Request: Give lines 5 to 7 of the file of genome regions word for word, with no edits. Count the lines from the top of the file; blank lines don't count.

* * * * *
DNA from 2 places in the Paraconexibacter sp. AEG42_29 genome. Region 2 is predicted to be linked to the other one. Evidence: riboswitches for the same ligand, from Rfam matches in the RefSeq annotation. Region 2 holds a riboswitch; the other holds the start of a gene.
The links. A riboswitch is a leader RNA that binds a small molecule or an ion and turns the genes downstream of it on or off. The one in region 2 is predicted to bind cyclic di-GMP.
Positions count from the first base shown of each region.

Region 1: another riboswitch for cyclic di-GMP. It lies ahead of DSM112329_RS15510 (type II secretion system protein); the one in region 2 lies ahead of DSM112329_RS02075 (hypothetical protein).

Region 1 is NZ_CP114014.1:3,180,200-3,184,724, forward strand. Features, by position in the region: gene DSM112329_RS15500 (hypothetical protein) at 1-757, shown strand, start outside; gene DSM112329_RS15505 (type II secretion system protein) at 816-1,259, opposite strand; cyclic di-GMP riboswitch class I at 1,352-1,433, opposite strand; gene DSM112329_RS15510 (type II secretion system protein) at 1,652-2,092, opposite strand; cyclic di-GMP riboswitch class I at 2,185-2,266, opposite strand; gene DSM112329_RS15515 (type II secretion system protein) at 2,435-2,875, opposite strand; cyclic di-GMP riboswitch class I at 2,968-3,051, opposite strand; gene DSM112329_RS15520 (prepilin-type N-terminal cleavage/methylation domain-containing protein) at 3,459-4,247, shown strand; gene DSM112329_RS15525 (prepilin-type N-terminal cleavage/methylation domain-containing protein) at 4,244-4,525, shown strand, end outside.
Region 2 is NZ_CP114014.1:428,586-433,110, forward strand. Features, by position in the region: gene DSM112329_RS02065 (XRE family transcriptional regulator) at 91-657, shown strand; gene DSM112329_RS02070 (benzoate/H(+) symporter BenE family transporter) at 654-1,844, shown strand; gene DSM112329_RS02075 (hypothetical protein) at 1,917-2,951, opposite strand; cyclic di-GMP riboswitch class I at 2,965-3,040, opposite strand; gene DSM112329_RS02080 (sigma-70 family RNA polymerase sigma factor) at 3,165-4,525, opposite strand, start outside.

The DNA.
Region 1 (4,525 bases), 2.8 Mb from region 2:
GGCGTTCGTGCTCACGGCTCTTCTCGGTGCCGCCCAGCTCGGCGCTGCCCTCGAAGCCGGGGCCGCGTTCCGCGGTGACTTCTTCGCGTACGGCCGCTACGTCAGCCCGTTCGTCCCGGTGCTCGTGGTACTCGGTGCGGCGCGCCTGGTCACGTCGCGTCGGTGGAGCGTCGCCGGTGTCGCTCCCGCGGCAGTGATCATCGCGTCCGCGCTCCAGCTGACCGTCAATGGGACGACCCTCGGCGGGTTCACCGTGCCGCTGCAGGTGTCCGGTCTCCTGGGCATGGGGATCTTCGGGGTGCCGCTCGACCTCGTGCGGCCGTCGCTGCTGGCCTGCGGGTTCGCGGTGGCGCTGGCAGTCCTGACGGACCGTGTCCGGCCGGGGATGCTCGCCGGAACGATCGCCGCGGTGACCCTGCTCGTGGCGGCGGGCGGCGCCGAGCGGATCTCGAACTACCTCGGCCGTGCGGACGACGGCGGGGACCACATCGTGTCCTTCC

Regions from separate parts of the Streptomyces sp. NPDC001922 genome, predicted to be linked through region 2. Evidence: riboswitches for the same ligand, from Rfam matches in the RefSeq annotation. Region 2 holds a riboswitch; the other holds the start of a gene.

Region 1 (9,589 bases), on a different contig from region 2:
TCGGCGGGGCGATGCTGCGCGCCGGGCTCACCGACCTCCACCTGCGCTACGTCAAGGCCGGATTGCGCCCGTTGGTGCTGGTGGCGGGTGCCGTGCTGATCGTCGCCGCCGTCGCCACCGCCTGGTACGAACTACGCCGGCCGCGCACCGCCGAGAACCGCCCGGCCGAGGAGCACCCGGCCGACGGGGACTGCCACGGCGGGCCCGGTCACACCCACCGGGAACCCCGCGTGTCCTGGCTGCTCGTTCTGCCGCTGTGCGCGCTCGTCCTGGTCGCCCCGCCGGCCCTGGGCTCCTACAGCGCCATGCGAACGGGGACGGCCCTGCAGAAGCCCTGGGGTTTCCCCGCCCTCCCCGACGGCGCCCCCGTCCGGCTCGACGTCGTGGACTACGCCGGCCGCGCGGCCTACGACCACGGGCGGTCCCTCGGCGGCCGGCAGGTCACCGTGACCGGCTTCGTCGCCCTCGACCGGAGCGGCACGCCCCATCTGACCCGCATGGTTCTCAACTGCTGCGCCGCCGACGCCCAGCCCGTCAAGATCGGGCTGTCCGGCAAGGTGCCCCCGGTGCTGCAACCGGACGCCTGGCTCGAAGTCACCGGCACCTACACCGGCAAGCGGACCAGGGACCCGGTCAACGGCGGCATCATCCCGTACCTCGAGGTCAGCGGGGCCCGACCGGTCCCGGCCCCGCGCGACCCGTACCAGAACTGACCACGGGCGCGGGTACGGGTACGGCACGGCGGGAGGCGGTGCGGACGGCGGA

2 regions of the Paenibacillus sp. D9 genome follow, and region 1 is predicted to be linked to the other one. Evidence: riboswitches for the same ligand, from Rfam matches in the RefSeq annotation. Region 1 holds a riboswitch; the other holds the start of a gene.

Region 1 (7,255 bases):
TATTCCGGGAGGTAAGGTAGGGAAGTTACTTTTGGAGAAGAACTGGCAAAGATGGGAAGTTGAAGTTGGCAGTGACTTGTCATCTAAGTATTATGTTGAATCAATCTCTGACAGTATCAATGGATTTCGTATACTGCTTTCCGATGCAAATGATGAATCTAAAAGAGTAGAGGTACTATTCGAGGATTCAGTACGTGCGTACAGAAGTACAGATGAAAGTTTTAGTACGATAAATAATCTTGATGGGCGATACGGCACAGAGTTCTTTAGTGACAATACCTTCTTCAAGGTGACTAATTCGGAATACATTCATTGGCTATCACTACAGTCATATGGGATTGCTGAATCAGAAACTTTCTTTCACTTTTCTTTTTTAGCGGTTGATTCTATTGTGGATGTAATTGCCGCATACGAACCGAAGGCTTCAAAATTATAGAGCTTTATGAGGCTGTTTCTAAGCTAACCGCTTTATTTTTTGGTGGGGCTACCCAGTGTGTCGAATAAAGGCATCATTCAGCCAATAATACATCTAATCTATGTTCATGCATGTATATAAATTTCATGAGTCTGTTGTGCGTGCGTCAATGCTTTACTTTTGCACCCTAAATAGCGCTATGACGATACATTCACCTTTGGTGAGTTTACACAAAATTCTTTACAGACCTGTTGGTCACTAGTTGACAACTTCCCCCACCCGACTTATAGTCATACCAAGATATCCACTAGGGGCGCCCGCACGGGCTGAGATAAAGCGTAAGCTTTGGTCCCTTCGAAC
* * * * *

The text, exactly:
Region 1 is NZ_CP114014.1:3,180,200-3,184,724, forward strand. Features, by position in the region: gene DSM112329_RS15500 (hypothetical protein) at 1-757, shown strand, start outside; gene DSM112329_RS15505 (type II secretion system protein) at 816-1,259, opposite strand; cyclic di-GMP riboswitch class I at 1,352-1,433, opposite strand; gene DSM112329_RS15510 (type II secretion system protein) at 1,652-2,092, opposite strand; cyclic di-GMP riboswitch class I at 2,185-2,266, opposite strand; gene DSM112329_RS15515 (type II secretion system protein) at 2,435-2,875, opposite strand; cyclic di-GMP riboswitch class I at 2,968-3,051, opposite strand; gene DSM112329_RS15520 (prepilin-type N-terminal cleavage/methylation domain-containing protein) at 3,459-4,247, shown strand; gene DSM112329_RS15525 (prepilin-type N-terminal cleavage/methylation domain-containing protein) at 4,244-4,525, shown strand, end outside.
Region 2 is NZ_CP114014.1:428,586-433,110, forward strand. Features, by position in the region: gene DSM112329_RS02065 (XRE family transcriptional regulator) at 91-657, shown strand; gene DSM112329_RS02070 (benzoate/H(+) symporter BenE family transporter) at 654-1,844, shown strand; gene DSM112329_RS02075 (hypothetical protein) at 1,917-2,951, opposite strand; cyclic di-GMP riboswitch class I at 2,965-3,040, opposite strand; gene DSM112329_RS02080 (sigma-70 family RNA polymerase sigma factor) at 3,165-4,525, opposite strand, start outside.

The DNA.